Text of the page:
The results of Nevada and South Carolina may change the dynamics but by how much? Sanders is expected to win in Nevada. And, South Carolina is looking less like a firewall for Biden than a lifeline that's been thrown out too-late.
Another important factor working in Sanders' favor is the fact that so many of the Super Tuesday states have already begun voting. Texas, with 228 delegates at stake, started early voting on February 18th. California (with its 415 delegates) has been voting since right after Iowa. Other big states that have begun early vote include North Carolina (110) and Tennessee (64). Colorado (67 delegates) votes almost entirely by mail and those ballots have already gone out. According to Elaine Kamarck, senior fellow at the Brookings Institution and author of "Primary Politics: Everything You Need to Know about How America Nominates Its Presidential Candidates," there is no precedent for this many delegate-rich states with robust early voting programs to be voting this early in the primary process.
Paul Mitchell, Vice President of Political Data Inc, owner of Redistricting Partners, tracks the early vote in California. As of Wednesday, more than 1 million votes had already been cast. "The big deal is that these million early voters won't have had the benefit of seeing who drops out or who makes a big flub or who wins Nevada or South Carolina, etc…" Mitchell told me. "The way I've been phrasing it is someone might think they can dive into California after South Carolina, but it could be a very shallow pool after upwards of 40-45% of the state's Democratic Primary voters have already returned their ballots. We will see what happens, but if Biden wins South Carolina, it is probably happening too late to impact California."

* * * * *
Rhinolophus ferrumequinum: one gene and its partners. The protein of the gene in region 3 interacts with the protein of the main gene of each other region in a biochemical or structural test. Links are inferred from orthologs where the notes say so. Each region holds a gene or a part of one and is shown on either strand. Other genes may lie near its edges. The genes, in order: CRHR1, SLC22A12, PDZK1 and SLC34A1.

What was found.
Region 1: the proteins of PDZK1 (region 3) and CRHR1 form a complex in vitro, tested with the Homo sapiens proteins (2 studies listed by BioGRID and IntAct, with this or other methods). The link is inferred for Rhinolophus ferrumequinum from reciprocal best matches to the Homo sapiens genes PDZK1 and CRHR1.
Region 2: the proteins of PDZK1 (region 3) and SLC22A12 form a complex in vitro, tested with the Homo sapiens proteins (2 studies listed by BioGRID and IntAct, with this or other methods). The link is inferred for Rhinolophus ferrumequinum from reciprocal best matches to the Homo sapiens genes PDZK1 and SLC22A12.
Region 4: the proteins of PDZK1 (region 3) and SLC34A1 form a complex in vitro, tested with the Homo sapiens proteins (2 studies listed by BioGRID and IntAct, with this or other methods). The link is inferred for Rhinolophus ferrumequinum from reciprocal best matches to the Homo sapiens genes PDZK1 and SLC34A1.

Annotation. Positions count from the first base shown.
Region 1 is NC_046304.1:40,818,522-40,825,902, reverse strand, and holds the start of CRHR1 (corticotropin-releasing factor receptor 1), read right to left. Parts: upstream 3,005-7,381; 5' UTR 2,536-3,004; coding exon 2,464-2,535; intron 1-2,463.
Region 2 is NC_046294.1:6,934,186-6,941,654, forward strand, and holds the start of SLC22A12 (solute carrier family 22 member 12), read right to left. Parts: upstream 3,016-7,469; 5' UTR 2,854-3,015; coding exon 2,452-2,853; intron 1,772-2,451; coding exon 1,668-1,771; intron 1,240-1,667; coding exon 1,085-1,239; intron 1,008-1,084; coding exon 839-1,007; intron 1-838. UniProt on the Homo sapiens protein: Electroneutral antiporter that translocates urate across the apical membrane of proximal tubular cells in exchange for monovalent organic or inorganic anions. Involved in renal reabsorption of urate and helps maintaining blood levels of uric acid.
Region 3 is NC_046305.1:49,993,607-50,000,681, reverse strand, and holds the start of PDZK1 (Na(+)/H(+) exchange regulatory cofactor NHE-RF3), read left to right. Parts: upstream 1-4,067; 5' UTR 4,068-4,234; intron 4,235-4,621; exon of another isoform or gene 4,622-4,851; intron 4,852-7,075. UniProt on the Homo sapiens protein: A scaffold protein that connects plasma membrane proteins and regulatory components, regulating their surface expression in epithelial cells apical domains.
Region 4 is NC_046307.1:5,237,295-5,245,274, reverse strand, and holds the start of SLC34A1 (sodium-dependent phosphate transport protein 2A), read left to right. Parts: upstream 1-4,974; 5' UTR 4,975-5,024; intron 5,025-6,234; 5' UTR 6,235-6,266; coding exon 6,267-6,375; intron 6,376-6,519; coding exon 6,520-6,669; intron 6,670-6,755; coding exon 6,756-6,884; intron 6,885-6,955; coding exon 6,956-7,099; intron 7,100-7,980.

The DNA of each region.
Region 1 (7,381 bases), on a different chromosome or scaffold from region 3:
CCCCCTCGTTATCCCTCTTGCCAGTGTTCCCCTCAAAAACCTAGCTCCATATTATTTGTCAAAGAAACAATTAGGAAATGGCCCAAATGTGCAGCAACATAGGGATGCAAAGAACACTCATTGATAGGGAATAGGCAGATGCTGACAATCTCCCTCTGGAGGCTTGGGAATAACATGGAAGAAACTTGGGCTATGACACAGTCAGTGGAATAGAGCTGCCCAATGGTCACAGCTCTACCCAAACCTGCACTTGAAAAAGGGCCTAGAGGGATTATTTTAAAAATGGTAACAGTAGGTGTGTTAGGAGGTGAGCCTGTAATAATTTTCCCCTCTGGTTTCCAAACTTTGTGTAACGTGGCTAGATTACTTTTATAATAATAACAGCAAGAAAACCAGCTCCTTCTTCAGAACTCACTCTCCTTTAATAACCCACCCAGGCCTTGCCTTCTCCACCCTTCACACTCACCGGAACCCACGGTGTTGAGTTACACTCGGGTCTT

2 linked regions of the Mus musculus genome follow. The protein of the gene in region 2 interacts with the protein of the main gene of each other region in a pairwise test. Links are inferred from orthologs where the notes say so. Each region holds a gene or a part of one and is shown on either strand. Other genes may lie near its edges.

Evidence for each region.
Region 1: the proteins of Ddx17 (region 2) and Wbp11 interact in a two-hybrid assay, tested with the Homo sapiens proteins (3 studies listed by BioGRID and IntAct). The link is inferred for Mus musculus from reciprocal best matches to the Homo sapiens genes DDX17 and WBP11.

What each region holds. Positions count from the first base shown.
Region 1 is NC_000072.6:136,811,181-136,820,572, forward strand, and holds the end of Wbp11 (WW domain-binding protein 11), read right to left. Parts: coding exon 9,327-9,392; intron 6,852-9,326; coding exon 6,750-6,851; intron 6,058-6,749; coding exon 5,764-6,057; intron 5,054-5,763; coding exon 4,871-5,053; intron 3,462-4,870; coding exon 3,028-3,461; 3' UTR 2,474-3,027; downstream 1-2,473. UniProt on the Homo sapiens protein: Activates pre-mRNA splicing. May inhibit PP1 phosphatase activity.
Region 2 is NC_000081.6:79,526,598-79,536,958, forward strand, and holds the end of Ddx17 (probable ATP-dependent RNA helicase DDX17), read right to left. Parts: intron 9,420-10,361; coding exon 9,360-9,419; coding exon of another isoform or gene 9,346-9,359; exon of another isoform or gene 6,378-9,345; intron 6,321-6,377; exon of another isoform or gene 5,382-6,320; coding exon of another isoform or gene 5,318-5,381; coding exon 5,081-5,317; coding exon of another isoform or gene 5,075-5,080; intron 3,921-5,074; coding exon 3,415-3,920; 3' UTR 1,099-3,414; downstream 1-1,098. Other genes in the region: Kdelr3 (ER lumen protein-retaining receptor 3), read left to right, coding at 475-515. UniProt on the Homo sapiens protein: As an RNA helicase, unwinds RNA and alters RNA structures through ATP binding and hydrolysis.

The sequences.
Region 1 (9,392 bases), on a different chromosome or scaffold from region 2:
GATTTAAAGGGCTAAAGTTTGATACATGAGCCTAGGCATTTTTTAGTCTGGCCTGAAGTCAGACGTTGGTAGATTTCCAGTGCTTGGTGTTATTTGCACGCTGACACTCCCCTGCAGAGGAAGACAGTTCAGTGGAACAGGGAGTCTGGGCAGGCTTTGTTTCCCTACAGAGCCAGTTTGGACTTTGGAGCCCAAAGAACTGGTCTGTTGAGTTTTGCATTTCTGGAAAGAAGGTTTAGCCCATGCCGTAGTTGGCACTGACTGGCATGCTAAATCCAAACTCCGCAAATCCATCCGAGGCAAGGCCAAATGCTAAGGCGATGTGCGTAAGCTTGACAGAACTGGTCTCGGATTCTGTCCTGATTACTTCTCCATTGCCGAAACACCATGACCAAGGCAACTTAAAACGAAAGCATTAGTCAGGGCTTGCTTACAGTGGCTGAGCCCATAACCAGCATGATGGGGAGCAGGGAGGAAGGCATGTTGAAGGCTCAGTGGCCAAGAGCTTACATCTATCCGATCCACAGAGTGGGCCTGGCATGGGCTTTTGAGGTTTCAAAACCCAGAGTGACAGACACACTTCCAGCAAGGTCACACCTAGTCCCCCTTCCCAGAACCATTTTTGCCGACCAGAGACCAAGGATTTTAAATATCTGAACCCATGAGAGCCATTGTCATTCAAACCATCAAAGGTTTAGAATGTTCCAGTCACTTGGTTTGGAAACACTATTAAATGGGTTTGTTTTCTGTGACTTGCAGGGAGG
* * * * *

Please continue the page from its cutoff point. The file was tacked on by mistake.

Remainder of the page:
Mitchell also told me that the Sanders campaign, perhaps having learned the ways of California's primary voting behavior from their loss in the state in 2016, has put together a robust early vote effort.
In Texas, only Sanders and Bloomberg have been up on TV in the state.
Combine Sanders' Iowa/New Hampshire bump, with his institutional advantage in some of the Super Tuesday states, and the Vermont Senator well-positioned for a very good Super Tuesday showing.